After a water main break occurred near Bird Library Sunday afternoon, construction efforts to resolve the issue will start around 6 a.m. Monday. While no buildings will be impacted by the efforts to repair the break, there will be both construction…
Stories of Orange Love
As Valentine’s Day approaches, we’re capturing the stories of #OrangeLove. Meet six couples who found true love thanks to Syracuse University, then submit your own #OrangeLove story.
Jennifer Brody ’90 and Jeffrey Kohn ’92
Brody and Kohn met on campus through Jeff’s sister Rikki ’89, but there was a roadblock to a relationship: Jenn already had a boyfriend. While both later admitted there was an initial attraction, they never acted on it as undergraduates.
Soon after Kohn graduated, he attended the Culinary Institute of America and moved back to New York City, where he frequently found himself running into Brody in the most random of locations.
After the third chance encounter, in the fall of 1994, Brody invited Kohn to a Halloween party and the romance bloomed from there.
When it came time to propose, Kohn devised a unique plan. Knowing Brody loved cats, he put the ring in their litter box. He knew her first task when she returned home from work would be cleaning it out.
She found the ring and immediately accepted. From there, the couple was on to their next challenge: opening a bread bakery, the Kneaded Bread, in Port Chester, New York. Five months after the bakery opened, on Oct. 31, 1998, the couple wed as part of an orange-clad affair.
“Syracuse is a strong part of who we are, and we live it. We’re very different people, but that’s good. Jeff has never balanced a checkbook in his life; I do all of that. I’m the good cop and Jeff is the bad cop,” she says.
After 18 years of marriage, the couple is now raising two boys together. They also own the Q Restaurant and Bar, where everything is orange—from the chairs and benches to the awning, signage and paint on the walls.
“Orange is the dominant color in our restaurant and it was a no-brainer. We go up to campus all the time and I’m thankful for our time at SU. Syracuse sets you up for success. The people there are motivated, and they network and help each other out. It’s an unbelievable bond,” he adds.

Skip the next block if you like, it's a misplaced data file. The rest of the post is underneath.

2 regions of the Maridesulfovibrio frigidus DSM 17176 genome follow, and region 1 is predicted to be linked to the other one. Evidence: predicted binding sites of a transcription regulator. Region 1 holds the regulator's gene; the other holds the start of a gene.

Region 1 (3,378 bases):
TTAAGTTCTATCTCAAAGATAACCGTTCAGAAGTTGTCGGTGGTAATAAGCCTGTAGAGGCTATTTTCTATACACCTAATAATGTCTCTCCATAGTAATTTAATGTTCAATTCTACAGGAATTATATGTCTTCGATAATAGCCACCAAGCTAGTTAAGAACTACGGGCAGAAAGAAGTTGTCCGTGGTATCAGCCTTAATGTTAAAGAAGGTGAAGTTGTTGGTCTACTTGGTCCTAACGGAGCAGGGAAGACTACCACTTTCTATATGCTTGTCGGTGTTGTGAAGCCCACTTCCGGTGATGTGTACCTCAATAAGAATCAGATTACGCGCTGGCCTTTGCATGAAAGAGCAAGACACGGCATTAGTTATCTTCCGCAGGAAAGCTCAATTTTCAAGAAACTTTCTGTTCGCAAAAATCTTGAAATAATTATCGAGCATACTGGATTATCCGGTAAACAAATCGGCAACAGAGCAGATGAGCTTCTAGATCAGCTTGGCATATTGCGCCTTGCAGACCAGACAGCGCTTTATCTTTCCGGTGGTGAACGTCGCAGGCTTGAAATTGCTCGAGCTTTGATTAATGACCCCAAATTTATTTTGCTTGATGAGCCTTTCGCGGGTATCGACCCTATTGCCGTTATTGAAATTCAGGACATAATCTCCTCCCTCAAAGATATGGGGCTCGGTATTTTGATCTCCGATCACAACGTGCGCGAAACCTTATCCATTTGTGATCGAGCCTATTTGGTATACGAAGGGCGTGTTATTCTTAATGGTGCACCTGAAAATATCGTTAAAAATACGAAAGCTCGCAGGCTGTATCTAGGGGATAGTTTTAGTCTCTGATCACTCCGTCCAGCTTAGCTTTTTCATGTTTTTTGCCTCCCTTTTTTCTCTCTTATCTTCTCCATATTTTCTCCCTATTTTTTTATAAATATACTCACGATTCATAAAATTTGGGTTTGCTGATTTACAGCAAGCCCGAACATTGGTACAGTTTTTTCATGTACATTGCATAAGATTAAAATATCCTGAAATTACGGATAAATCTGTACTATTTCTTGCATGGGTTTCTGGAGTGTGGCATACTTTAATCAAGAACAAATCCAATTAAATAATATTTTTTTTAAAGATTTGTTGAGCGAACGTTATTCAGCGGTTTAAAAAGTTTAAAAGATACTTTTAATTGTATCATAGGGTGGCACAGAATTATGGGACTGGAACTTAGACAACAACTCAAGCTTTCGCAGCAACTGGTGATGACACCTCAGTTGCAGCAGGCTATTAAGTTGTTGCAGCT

Katie Garton ’10 and Mike Desir ’10
Garton and Desir met with only two weeks remaining in their junior year, and they met by coincidence. Katie was working on her final photography class project and was following around one of Mike’s friends, Jemar Souza ’09, for a week when the two future lovebirds met for the first time.
While Garton was busy photographing Souza’s life on campus, she caught Desir’s eye, and the two got to know each other. At Souza’s graduation party, they realized there was a mutual attraction and exchanged phone numbers.
The upcoming summer vacation provided a challenge. Garton was heading back to Iowa and Desir to New Jersey. To combat the distance, the two spoke daily on the phone, and the conversations were so fun and natural that they decided to start dating.
But there was another roadblock: Desir was planning on studying abroad in Italy the first semester of 2009. After realizing “We didn’t want anyone else to have the other person,” Garton says, she started looking for internships in New York City and eventually landed one.
“That was the best summer, the summer of love in New York,” Garton says.
The new couple Skyped frequently while Desir was in Italy, and when he returned to Syracuse, Garton found him an apartment on Sumner Avenue, across the street from her apartment.
After graduation, they moved three times: first to Harlem, then back to Des Moines, Iowa, then finally to Chicago, where they were engaged in May of 2012.
The couple wed in Chicago on Sept. 28, 2013, in a predominantly orange wedding, complete with orange lanterns, orange tables and an orange backdrop behind the newlyweds’ table. Even the lighting in the room was tinted orange. Her high heels were bright orange, His socks were orange, the bridesmaids had bouquets made of orange brooches and the groomsmen wore orange socks and had orange in their ties.